Modern Venice is rich in conscientious craftsmen, people of strong and loyal simplicity, such as one imagines in the sea ports of early Victorian England. the specialist workmen of Venice are still impressive, from the men at the garage at the Piazzale Roma, who skilfully steer cars by manipulating the two front wheels, to the myriad picture-framers of the city, whose hearts must sink at the very thought of another sunset Rialto. Splendid horny craftsmen work in the sawdust shambles of the boat-yards – in Venice, squeri – where the tar cauldrons bubble and stink, and they caulk the boat with flaming faggots. Crusty old men like London cabbies, holding antique hooks, , stand beside the canals in long flapping greatcoats looking rheumily for gondolas to help alongside. Even the drivers of grand motor boats sometimes hide an agreeable heart behind a pompous exterior; and there are few kindlier policemen than those that patrol the canals in their little speedboats, or solemnly potter about, buttoned in blue greatcoats, in flat-bottomed skiffs.


And among them all, the very image of Venice, straight-descended from Carpaccio, moves the gondolier. He is not a popular figure among the tourists, who think his prices high and his manners sometimes overbearing: and indeed he is frequently a Communist, and no respecter of persons, and he often shamelessly pumps the innocent foreigner with inaccurate information,and sometimes unfairly induces him to disregard the tariff (‘Ah, but today is the feast of San Marcuola, signor, and it is traditional to charge double fares on this holy day’). The gondoliers are usually highly intelligent: they are also tolerant, sardonic, and, with some grumpy and usually elderley exceptions, humorous.

The gondoliers still have a strong sense of guild unity. Their co-operative is a powerful force in Venice, and in the past they even had their own communal banks, run on a system of mutual risk. Not long ago each traghetto, or gondola ferry station, was organised in its own asertive guild. nowadays, though nearly every gondolier is still affiliated to a traghetto, they are all members of one co-operative. Each gondola is privately owned – your gondolier is not necessarily the owner, possession often running in families – and profits go to the proprietor, the co-operative being merely a negotiating agency, a system of social security, and a common convenience – and sometimes a political organ too. Competition between gondoliers is, nevertheless, strictly governed, and the celebrated gondoliers’ quarrels, dear to generations of travel writers, often have a distinctly stagy air to them.

Under the Republic none of these working men had any share in the running of the State. A small hereditary aristocracy, enumerated loftily in the Golden Book, preserved all power for itself. Only occasionally was the Book opened for the inclusion of a newly-elevated patrician, honoured for prowess in war, for particular fidelity to the State, or for a suitable (but of course purely symbolic) fee. Thirty families were ennobled for service in the wars against Genoa, and sometimes rich commoners from the mainland bought their way into the Venetian aristocracy, as you might buy yourself membership at Lloyds. It took generations, though, for such parvenus to be accepted by the old aristocrats, who often though so highly of themselves, not without reason, that they shuddered at the very thought of going abroad and being treated like ordinary folk.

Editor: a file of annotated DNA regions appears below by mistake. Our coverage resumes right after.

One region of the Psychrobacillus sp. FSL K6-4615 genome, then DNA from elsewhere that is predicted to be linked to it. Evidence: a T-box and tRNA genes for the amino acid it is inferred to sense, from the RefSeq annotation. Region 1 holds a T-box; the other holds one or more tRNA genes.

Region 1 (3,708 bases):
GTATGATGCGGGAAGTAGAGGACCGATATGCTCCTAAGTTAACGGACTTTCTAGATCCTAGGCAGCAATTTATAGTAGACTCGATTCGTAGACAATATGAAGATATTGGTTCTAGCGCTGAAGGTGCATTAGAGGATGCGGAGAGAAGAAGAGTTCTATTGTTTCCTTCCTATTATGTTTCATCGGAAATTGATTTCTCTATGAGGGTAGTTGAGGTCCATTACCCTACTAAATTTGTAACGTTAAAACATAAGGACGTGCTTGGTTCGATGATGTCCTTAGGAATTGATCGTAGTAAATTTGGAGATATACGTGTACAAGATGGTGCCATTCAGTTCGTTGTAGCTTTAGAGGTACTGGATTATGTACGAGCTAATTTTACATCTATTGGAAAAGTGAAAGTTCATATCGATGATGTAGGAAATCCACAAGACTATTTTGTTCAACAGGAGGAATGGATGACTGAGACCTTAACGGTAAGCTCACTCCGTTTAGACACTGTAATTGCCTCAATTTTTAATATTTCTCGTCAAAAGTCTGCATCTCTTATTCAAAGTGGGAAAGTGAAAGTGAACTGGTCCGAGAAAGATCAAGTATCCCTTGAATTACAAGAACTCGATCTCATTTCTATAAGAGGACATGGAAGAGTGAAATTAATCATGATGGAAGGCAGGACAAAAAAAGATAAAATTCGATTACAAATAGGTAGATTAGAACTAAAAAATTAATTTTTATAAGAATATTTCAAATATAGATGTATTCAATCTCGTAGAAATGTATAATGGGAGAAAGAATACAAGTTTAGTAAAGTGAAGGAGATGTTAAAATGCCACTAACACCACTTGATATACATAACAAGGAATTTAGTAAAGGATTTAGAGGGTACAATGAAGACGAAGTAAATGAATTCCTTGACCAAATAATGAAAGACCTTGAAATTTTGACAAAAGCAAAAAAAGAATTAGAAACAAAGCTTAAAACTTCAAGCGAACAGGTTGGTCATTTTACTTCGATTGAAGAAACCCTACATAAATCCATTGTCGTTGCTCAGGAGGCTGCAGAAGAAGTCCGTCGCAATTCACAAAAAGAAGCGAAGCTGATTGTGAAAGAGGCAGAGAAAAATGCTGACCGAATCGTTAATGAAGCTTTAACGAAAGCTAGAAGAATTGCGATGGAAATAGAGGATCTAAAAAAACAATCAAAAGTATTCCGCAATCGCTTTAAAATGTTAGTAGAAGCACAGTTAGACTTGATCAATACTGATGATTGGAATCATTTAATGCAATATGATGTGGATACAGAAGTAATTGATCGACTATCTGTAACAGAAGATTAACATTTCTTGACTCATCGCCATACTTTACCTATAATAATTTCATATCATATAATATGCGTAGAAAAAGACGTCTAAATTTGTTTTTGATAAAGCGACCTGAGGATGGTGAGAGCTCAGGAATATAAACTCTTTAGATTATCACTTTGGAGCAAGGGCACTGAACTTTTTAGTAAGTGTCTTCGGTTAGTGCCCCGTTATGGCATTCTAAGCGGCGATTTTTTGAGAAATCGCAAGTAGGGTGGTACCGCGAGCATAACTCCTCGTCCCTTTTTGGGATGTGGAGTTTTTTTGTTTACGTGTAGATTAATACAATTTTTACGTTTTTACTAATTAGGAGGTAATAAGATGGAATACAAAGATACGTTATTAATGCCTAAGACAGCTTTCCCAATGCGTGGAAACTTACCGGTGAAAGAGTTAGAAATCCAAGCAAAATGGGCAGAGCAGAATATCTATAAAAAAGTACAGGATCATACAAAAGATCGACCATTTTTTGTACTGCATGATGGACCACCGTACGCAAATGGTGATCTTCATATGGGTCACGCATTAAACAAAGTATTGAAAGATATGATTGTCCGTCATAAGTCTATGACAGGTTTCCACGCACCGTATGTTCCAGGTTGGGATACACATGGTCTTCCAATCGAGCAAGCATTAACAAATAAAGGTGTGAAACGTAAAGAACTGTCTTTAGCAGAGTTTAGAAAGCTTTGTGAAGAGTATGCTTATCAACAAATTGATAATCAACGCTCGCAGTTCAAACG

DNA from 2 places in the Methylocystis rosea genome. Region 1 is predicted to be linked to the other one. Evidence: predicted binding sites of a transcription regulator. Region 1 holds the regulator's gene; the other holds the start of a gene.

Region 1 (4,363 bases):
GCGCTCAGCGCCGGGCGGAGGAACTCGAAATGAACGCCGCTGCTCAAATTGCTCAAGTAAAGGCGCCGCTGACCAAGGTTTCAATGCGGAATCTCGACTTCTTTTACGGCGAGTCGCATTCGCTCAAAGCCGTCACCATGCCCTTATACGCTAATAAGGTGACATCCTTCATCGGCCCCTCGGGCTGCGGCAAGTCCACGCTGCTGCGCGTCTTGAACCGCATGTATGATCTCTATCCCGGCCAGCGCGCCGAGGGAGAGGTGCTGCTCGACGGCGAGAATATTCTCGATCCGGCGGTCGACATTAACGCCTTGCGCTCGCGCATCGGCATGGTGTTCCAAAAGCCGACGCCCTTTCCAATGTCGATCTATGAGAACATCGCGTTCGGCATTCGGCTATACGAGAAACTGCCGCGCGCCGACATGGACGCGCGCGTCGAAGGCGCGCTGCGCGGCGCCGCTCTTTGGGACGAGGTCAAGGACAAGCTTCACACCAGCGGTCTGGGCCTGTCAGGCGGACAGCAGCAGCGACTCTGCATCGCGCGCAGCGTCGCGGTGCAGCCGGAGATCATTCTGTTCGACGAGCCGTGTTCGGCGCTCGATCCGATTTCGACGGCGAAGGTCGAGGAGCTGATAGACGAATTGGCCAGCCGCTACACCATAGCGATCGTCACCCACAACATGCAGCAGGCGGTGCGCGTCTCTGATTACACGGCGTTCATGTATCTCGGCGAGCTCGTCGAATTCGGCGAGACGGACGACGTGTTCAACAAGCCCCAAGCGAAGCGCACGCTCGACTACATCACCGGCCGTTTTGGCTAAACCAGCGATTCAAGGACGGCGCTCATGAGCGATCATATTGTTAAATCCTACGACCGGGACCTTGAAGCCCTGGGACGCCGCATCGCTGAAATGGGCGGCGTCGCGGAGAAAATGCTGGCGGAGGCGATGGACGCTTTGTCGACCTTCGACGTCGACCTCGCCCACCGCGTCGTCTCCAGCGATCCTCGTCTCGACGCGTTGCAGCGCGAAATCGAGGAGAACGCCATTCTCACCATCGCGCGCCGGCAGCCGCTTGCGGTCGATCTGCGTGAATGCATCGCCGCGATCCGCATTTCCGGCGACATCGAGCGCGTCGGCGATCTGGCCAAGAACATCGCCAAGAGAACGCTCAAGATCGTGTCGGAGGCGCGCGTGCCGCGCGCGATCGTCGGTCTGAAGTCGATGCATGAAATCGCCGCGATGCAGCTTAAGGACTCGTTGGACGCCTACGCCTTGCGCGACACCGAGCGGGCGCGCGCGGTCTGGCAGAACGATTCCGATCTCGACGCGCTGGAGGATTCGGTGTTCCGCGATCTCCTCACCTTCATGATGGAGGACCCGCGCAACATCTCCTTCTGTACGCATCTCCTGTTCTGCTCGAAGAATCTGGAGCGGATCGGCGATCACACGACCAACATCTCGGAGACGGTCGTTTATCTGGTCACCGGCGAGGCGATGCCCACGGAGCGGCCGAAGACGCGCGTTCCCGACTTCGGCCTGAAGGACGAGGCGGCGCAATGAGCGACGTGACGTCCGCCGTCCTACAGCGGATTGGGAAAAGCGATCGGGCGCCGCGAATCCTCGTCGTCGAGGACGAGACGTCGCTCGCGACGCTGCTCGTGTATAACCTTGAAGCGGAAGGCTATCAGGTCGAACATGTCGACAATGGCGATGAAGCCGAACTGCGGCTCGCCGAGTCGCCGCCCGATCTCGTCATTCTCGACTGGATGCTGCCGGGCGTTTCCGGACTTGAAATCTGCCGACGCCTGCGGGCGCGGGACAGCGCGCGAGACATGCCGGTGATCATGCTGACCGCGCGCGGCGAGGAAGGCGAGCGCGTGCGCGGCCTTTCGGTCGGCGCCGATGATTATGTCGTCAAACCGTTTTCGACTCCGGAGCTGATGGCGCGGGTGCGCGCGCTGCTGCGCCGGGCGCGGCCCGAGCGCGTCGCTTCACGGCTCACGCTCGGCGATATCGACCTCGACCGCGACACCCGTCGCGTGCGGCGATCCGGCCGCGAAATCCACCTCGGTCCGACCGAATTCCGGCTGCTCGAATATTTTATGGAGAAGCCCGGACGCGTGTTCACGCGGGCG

But generally a sturdy sense of equality pervades Venetian life. It is still, like the rest of Italy, a place of domestic servants, trim uniformed housemaids, motherly cooks, soft-footed menservants

The working people, in return for their labour and loyalty, were governed fairly and often generously, but they had not one iota of political privilege, and could only occasionally alter the course of events by a riot or a threatened mutiny. Generally they remained astonishingly faithful to the system.



Some observers consider that the Venetians’ complete dependency upon aristocratic condescensions bred a servility still apparent in the city. There is, it is true, a degree of social sycophancy in Venice. Venetians are considered more docile than most Italians, and used to be more easily exploited abroad, in the days when Italy provided cheap labour for half Europe. Sometimes a retainer will speak to you of his employers in a hushed and respectful whine, as though he were talking in church. Venetians now, as always, have a healthy respect for the moneyed – more, perhaps, than the well bred.

But generally a sturdy sense of equality pervades Venetian life. It is still, like the rest of Italy, a place of domestic servants, trim uniformed housemaids, motherly cooks, soft-footed menservants: but they have a sensible hale-fellow-well-met approach to the problems of the household, with few traces of oily subservience. With a friendly familiarity  your housekeeper sits down beside you at the breakfast table, for a rambling discussion of the day’s prospects, or a kind word of correction about how to bring up the children. 

photographs by Tim Harris
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Venice

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Venice 45.434238, 12.338676 Venice, Metropolitan City of Venice, Italy (Directions)